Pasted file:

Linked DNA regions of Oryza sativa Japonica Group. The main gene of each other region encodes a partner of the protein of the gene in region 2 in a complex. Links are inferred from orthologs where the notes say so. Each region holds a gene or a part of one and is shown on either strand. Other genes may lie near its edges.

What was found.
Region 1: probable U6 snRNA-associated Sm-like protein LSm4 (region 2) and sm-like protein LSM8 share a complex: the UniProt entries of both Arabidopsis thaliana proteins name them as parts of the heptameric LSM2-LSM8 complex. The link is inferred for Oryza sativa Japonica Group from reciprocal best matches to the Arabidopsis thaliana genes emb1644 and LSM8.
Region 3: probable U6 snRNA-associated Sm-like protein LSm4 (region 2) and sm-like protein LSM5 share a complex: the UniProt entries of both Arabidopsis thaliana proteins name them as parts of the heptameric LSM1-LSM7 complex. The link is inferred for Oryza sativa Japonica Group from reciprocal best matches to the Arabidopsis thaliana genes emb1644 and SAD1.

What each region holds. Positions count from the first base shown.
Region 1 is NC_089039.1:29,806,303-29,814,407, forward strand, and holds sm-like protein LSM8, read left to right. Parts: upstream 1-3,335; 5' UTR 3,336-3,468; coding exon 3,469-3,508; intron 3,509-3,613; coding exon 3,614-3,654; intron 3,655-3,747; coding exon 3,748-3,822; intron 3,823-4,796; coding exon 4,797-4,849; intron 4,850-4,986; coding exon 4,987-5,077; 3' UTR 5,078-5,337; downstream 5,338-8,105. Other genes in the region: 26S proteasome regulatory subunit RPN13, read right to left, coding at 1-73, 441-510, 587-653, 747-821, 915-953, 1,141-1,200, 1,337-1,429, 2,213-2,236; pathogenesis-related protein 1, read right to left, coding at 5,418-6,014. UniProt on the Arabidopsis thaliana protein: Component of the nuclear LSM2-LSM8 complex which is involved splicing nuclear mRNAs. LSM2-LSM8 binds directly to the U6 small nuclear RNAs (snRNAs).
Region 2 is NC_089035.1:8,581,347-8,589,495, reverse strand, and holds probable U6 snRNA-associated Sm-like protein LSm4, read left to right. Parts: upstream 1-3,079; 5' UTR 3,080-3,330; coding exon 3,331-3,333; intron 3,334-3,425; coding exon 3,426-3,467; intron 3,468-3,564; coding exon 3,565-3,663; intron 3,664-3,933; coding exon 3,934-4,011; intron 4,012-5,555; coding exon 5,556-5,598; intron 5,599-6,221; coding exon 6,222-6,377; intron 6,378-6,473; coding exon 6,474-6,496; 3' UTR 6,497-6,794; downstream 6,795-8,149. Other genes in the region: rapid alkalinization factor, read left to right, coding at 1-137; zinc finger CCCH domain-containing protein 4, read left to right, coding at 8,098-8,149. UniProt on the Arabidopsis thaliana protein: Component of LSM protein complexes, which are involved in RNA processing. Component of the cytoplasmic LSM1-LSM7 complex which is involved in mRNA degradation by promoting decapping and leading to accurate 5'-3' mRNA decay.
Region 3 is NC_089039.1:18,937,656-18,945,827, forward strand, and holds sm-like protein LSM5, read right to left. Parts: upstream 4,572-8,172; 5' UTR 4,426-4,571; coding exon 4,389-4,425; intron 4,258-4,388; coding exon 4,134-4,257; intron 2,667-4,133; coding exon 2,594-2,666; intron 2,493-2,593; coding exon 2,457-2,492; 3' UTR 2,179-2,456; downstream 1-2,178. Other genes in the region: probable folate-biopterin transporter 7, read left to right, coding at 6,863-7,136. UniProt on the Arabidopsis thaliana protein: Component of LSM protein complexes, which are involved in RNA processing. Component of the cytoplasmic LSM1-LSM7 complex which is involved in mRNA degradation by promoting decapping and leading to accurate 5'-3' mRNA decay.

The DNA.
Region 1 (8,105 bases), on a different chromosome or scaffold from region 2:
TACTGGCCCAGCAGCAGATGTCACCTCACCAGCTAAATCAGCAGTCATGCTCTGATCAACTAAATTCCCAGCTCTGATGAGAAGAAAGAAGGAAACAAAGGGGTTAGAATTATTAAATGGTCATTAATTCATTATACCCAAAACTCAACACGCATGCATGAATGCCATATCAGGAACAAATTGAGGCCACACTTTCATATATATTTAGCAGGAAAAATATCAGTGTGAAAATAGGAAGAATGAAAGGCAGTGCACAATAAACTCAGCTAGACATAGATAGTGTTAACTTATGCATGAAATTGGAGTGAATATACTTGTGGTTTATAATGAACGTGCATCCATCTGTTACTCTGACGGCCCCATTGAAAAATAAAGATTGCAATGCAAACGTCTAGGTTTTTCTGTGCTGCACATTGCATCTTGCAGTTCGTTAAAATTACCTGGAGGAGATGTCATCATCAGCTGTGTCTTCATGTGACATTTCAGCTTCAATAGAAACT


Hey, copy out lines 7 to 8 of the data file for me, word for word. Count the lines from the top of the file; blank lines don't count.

Region 2 is NC_089035.1:8,581,347-8,589,495, reverse strand, and holds probable U6 snRNA-associated Sm-like protein LSm4, read left to right. Parts: upstream 1-3,079; 5' UTR 3,080-3,330; coding exon 3,331-3,333; intron 3,334-3,425; coding exon 3,426-3,467; intron 3,468-3,564; coding exon 3,565-3,663; intron 3,664-3,933; coding exon 3,934-4,011; intron 4,012-5,555; coding exon 5,556-5,598; intron 5,599-6,221; coding exon 6,222-6,377; intron 6,378-6,473; coding exon 6,474-6,496; 3' UTR 6,497-6,794; downstream 6,795-8,149. Other genes in the region: rapid alkalinization factor, read left to right, coding at 1-137; zinc finger CCCH domain-containing protein 4, read left to right, coding at 8,098-8,149. UniProt on the Arabidopsis thaliana protein: Component of LSM protein complexes, which are involved in RNA processing. Component of the cytoplasmic LSM1-LSM7 complex which is involved in mRNA degradation by promoting decapping and leading to accurate 5'-3' mRNA decay.
Region 3 is NC_089039.1:18,937,656-18,945,827, forward strand, and holds sm-like protein LSM5, read right to left. Parts: upstream 4,572-8,172; 5' UTR 4,426-4,571; coding exon 4,389-4,425; intron 4,258-4,388; coding exon 4,134-4,257; intron 2,667-4,133; coding exon 2,594-2,666; intron 2,493-2,593; coding exon 2,457-2,492; 3' UTR 2,179-2,456; downstream 1-2,178. Other genes in the region: probable folate-biopterin transporter 7, read left to right, coding at 6,863-7,136. UniProt on the Arabidopsis thaliana protein: Component of LSM protein complexes, which are involved in RNA processing. Component of the cytoplasmic LSM1-LSM7 complex which is involved in mRNA degradation by promoting decapping and leading to accurate 5'-3' mRNA decay.